My poor old Klipsch S4is broke recently. They lasted me a good few years, had set me back £80, and sounded great. As the price suggests, they are mid-range earphones, from a respected company. They were comfortable and lightweight: I was pleased.
But I needed replacements, and after hearing good things about a relatively unknown British brand: RHA, I took the plunge and purchased their highest end earphones1, at only £90. That price, for what were meant to be some of the best earphones you can buy left me sceptical. But I risked it—I had a £60 Apple Back to School voucher anyway. Needless to say, I was so impressed from the moment I saw them, let alone listened to them.
Unlike my old plastic—rather cheap looking S4is—the 750is are made from stainless steel, which are heavy, but luckily have over ear wires that come with multiple benefits such as reducing interference, and holding the weighty earbuds into your ear. The inline remote is also steel and rubber, and the 3mm jack is gold plated, with a steel cover and a spring over the wire to prevent fraying—an all too common problem with cables of this sort. It is hard to not appreciate just how durable these buds are. And they come with a three year warranty too; if that’s not enough to make them worth the cost, what is?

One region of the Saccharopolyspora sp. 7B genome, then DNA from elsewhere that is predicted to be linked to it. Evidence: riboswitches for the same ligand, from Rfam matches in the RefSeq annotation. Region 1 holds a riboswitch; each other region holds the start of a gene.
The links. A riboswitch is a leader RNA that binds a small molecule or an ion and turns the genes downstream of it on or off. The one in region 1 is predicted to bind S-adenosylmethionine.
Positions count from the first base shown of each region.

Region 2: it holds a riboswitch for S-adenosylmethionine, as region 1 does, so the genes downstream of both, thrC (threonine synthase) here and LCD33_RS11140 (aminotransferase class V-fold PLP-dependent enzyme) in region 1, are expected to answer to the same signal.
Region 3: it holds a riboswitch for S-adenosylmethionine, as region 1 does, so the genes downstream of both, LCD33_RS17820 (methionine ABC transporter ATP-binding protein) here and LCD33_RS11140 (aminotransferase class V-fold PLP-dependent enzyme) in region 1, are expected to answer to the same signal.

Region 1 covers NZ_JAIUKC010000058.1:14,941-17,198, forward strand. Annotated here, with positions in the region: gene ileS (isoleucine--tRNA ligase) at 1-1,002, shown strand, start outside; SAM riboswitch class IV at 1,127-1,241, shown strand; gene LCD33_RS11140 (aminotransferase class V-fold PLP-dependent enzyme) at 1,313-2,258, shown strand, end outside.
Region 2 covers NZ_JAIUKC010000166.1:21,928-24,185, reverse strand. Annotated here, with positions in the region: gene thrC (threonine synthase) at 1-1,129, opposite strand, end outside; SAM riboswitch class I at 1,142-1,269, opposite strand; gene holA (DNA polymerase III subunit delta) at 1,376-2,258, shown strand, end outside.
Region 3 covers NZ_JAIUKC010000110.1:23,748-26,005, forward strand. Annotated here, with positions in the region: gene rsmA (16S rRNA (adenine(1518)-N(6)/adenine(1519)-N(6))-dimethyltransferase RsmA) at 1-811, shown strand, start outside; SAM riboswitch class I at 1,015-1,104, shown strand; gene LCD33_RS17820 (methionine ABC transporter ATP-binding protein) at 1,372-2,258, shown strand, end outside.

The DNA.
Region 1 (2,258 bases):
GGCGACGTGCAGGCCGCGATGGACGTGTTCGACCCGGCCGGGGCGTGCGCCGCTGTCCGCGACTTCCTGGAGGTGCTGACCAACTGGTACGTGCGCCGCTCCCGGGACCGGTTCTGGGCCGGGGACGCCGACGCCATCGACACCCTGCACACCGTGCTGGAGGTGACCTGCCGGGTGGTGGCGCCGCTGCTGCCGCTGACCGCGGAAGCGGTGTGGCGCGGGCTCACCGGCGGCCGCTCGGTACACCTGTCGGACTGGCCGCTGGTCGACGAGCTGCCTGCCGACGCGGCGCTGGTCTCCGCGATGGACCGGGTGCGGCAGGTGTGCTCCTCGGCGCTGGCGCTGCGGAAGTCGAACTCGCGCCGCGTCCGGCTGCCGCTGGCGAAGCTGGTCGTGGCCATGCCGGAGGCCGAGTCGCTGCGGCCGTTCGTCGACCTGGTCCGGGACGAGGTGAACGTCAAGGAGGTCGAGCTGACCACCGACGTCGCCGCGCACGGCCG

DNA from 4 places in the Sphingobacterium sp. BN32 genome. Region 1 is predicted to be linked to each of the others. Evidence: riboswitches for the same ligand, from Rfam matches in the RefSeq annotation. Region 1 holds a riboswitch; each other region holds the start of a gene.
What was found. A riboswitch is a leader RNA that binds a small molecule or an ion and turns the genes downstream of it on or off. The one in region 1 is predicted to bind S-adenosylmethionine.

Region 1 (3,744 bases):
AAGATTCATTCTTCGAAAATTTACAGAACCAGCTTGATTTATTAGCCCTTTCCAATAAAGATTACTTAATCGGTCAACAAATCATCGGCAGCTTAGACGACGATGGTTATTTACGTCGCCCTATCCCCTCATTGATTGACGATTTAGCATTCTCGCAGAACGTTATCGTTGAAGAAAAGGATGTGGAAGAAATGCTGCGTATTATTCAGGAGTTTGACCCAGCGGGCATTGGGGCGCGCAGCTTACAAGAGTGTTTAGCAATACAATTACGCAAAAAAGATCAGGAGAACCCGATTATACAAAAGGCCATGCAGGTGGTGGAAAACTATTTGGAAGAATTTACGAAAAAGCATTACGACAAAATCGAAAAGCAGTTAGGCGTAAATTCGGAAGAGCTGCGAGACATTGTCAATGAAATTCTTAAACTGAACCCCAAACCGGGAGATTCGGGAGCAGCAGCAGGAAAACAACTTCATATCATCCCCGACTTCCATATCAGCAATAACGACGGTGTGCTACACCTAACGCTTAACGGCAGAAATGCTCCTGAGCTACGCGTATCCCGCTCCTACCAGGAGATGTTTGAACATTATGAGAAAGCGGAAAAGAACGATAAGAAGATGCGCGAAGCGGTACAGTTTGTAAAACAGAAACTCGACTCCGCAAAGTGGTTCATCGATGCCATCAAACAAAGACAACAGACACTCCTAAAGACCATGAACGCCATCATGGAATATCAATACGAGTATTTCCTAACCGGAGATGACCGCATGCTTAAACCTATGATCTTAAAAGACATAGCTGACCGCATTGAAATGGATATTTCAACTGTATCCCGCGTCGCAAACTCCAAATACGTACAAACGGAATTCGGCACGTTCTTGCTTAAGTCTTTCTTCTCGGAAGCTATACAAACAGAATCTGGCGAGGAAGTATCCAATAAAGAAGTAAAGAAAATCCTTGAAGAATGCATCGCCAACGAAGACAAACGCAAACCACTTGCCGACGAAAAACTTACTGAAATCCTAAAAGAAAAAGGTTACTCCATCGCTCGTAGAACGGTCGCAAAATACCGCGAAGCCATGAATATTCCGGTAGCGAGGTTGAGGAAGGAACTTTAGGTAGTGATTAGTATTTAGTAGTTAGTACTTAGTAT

This build quality does bring about a downside, however. I personally prefer in-ear headphones to over-ear ones because they are so portable. The 750is aren’t that portable, and often don’t fit in my pocket. They do come with a leather carry case, however the quality of this was very poor. Not only was the logo printed wonky, but the zip hardly worked and the pouch inside that is meant to fit the headphones didn’t stretch wide enough to fit just one bud. But this is a petty complaint—RHA had to make a compromise somewhere.
Of course, the most important part of any earphones are how they sound. RHA include ten different pairs of rubber and foam tips to assure you get a perfect in-ear seal, and this goes far. It takes some trial and error, but finding the right fit creates some excellent sound isolation.
The actual drivers themselves are what really shine though. I’m no real sound coinnessuer, but these headphones rival the best of the best: I’ve used £250 Bose earbuds that compete. You would not be mistaken if you found that bass was lacking, as it isn’t as punchy as it could be, and there are some vibrations when notes get too deep, but it isn’t bad. I’d rather it be quiet than loud and muffled. The trebles are crisp, with every tap of a tambourine or hit of the hi-hat reproduced perfectly. Vocals are unbelievably smooth, along with all the other mids. They are so clear and warm and an absolute pleasure to listen to. I found alternative and rock are the genres where this really shines, as live instruments and autotune-less singers encapsulate everything these immersive buds do well.
Just to remind you, you’re paying £90. You can save £10 and ditch the iPod friendly remote too.
I cannot recommend these earphones enough. RHA are making a name for themselves as producing high quality, durable products, made and designed with care. A pleasure to use and own. Splash out and ditch those Apple EarPods. Or save some money, ignore the bigger, more expensive brands, and go for these. They are so worth it.